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Fur goodness' sake: How far do Hong Kong's animal welfare protections go?

Written by
Matthew Tse

Despite a long history of dog poisonings on Bowen Road, is Hong Kong finally becoming more accepting of the need for animal welfare? Matthew Tse looks into recent developments in animal cruelty prevention and finds out what still needs to be done

Hong Kong has a sad history of dog poisoning, most notably the recurring incidents along Bowen Road that started in the late 80s and have claimed the lives of dozens of dogs. Even today, cases of poisoned pooches are regrettably common – just before Christmas a case was reported of a dog that died after eating poison along MacDonnell and Kennedy roads in Admiralty.

However, as 2017 arrives, certain experts are of the opinion Hong Kong is becoming increasingly animal friendly. Animal welfare NGOs like the Society for the Prevention of Cruelty to Animals say Hongkongers are making steady strides in improving animal welfare. Indeed, the most common cause of animal cruelty is neglect and ignorance rather than abject cruelty, say experts.

Dr Jane Gray, chief veterinary surgeon of the SPCA, believes a 40 percent increase in pet ownership between 2006 and 2011 ‘helped people understand animal welfare and that animals are sentient beings that feel pain’. Dr Teresa Lee, the SPCA’s welfare programme manager and a colleague of Dr Gray, agrees, pointing out that: “People are much more aware of how important it is to treat animal cruelty as a serious offence and they realise that animal cruelty is very symbolic – it may be a sign that that person could actually start committing crimes against human beings, especially in domestic violence.”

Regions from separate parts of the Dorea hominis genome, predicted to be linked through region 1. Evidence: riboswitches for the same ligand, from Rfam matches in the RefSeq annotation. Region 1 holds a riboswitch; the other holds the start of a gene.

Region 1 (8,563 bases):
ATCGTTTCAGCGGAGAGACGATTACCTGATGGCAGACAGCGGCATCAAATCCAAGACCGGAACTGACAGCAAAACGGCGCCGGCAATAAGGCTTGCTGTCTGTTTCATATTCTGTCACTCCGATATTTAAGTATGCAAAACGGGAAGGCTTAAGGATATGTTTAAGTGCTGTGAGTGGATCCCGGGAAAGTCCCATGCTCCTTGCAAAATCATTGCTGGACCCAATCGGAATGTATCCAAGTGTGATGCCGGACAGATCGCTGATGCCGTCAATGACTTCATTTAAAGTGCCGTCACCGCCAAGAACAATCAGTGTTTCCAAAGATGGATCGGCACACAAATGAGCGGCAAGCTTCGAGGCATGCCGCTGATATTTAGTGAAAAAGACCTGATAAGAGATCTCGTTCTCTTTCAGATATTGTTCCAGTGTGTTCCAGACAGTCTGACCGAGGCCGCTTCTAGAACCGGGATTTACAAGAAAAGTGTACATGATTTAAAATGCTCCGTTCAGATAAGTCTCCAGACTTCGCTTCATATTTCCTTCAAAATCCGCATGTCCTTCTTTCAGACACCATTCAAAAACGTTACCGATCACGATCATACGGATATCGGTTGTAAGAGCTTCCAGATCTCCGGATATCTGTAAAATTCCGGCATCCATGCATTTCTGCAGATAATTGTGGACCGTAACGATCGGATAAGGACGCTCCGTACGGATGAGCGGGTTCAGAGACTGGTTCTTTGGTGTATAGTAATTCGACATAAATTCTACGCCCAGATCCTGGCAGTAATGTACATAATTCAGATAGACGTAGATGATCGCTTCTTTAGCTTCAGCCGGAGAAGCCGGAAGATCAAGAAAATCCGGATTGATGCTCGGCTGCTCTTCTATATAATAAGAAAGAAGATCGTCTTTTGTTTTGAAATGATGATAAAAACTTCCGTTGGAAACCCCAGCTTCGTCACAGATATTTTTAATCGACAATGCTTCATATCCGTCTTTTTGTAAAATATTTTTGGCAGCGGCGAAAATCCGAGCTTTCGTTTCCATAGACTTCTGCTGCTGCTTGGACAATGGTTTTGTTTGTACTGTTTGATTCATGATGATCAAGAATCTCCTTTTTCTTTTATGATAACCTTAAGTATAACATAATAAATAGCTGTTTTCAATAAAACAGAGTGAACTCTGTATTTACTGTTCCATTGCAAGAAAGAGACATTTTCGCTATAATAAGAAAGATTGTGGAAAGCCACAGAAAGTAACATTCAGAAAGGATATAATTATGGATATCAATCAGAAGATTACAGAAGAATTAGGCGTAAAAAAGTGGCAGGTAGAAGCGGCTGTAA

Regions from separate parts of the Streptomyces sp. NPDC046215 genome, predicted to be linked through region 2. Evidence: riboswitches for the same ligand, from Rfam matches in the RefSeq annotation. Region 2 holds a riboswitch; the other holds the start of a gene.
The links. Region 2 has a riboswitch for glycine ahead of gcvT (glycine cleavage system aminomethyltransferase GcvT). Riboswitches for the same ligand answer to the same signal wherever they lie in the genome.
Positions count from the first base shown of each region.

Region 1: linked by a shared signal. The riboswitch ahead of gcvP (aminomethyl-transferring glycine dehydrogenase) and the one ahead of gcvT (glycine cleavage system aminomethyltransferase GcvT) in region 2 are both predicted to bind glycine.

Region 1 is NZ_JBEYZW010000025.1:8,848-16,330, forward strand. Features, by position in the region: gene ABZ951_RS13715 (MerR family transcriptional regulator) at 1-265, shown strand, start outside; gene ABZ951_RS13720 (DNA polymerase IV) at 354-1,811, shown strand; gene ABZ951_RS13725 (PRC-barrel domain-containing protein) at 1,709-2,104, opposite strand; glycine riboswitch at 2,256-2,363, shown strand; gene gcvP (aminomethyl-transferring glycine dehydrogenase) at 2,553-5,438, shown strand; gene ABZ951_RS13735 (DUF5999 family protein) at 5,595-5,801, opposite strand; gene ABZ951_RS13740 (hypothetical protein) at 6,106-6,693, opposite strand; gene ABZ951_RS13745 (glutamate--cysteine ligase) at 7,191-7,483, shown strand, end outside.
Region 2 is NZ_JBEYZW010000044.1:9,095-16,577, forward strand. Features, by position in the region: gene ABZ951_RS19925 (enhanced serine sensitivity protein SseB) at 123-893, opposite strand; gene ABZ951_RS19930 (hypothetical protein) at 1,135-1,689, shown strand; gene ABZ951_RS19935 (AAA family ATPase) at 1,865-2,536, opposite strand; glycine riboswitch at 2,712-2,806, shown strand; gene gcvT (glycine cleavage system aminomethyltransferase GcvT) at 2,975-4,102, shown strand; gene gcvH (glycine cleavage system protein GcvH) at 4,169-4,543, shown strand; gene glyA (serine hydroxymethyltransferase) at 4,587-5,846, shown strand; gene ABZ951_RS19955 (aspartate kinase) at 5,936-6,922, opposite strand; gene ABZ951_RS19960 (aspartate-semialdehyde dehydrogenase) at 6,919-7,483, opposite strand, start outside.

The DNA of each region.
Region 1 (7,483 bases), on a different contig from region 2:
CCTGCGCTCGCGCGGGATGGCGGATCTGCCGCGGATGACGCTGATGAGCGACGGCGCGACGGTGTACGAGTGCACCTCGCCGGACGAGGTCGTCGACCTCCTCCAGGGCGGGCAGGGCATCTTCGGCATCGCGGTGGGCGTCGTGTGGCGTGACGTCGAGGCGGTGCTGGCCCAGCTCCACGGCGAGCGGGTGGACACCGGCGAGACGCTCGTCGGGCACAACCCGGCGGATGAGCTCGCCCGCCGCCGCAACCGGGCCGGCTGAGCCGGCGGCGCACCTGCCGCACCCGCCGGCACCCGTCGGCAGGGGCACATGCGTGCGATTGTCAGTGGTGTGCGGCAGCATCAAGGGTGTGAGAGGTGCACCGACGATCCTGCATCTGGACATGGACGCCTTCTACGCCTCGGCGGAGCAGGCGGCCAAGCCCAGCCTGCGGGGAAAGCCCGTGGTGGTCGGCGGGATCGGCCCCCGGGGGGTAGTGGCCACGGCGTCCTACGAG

Dr Lee believes that the fundamental key to preventing animal cruelty is education and the elimination of ignorance. “People commit acts of animal cruelty,” she says, “not necessarily because they’re badly intentioned but because they’re not aware. They don’t understand what is actually the wrong way to treat an animal.” The executive director of the School of Veterinary Medicine at the City University of Hong Kong, Dr Howard Wong, contributes to better education through a strong emphasis on animal welfare within a university course he runs. “We put more animal welfare curriculums in our vet programme than probably any other school in the world,” he tells us. “It’s a recognition that Hong Kong is in a very good position to be an advocate for animal welfare in the region.”